an introduction to wind chimes

Wind chimes have moved on a long way since man (or woman?) first strung some random items together and hung them up to bang against each other and make some sort of noise.
A modern, quality wind chime is crafted using a scientific approach in order to achieve the most melodic and harmonious sounds. The placement of each pipe is dependent upon where it will vibrate most when struck by the clapper, which is why the lengths and placements of a set of chimes may appear to have been put together in a random fashion. That part of the pipe which resonates with a clearer, truer sound is known as the “anti-node” and generally occurs at each end as well as in the centre.
String placement is very important, the holes should be drilled at that point where the pipe vibrates least - the “node of vibration”. This magic spot is located at a point 22.5% of the length of the chime from the end.
The best quality chimes may have a small metal rod set inside the chime instead of a pair of holes at the node of vibration, to which a single line is attached. This stops the “dampening” effect which the string would otherwise have upon the vibration of the chime, resulting in much more resonant chime.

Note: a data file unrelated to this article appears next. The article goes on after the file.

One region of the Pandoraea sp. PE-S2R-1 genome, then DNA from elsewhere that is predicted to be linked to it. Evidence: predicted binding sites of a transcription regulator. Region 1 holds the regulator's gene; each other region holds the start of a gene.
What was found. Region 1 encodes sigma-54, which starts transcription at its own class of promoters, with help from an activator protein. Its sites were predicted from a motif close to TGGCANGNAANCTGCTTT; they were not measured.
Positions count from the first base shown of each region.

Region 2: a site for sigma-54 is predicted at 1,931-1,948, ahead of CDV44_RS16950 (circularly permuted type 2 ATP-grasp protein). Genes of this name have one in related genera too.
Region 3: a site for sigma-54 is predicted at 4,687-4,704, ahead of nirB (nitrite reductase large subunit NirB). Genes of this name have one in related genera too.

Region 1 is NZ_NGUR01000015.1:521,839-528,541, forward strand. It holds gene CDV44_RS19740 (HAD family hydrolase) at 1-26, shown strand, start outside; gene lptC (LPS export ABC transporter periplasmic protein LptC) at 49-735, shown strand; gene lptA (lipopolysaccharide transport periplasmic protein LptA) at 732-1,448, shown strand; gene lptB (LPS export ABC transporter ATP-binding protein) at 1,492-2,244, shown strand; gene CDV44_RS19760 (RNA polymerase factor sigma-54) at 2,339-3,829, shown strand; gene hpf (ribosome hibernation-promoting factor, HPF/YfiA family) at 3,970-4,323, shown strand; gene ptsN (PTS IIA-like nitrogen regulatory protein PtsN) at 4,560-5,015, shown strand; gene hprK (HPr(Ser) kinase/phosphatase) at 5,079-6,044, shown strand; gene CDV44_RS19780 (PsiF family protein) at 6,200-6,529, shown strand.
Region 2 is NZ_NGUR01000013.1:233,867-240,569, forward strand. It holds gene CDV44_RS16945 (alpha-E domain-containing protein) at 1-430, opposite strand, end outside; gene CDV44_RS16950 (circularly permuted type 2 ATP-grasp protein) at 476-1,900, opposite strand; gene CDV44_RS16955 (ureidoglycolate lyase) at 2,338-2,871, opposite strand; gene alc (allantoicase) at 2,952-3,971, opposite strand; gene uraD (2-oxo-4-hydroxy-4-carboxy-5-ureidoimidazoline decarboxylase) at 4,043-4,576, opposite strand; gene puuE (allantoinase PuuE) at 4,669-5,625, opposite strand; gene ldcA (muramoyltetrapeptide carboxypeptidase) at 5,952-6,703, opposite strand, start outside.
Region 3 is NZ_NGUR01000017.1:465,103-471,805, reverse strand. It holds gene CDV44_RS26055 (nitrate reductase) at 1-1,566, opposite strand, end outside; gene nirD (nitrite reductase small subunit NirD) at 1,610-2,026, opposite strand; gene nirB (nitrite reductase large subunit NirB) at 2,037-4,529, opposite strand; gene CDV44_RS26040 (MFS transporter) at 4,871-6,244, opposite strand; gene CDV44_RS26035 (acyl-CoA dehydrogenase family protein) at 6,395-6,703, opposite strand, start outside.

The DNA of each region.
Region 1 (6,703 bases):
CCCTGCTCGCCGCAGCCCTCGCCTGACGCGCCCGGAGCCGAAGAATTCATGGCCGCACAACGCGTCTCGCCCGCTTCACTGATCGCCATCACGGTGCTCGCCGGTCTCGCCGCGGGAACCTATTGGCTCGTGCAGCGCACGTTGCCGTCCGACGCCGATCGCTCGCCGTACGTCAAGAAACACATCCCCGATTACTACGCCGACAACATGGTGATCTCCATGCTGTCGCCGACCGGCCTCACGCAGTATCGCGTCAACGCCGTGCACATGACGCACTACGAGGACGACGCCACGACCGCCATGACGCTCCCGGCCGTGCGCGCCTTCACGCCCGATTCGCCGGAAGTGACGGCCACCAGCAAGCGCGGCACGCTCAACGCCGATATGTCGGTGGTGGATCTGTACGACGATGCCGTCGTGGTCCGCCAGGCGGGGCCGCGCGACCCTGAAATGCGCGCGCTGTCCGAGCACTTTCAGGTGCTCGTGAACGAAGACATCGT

The most pleasing sounds are created when wind chimes are tuned to the pentatonic scale - which correlates to the black keys on a piano. Even if the notes generated are in a random sequence, they still work well together.
The quality of sound depends on the materials used: top quality wind chimes tend to have thicker walls and are therefore noticeably weightier, producing a greater depth of sound. Those with thin walled alloys chimes produce thin, tinkling sounds.
Bamboo wind chimes lack the resonating quality of metal, which can be an important factor if you don’t want to upset your neighbours. All bamboo chimes generate very muted tones, and even the largest bamboo chime tends to thud more than chime (plus it needs a Force 8 to get it moving enough to make any noise at all).
Glass chimes usually have more of a visual impact than an aural one; they produce random tinkling sounds which are, despite their lack of musicality, quite pleasing.
Old horse shoes, bicycle parts, spoons, sea-shells, pebbles….anything can be made into a wind chime in the sense that it will make a noise when the chosen objects make contact with each other as they move in the wind. They are supposed to create a sense of harmony and peace - though they do frequently provoke strong negative feelings in many people.
You either love ‘em or hate ‘em.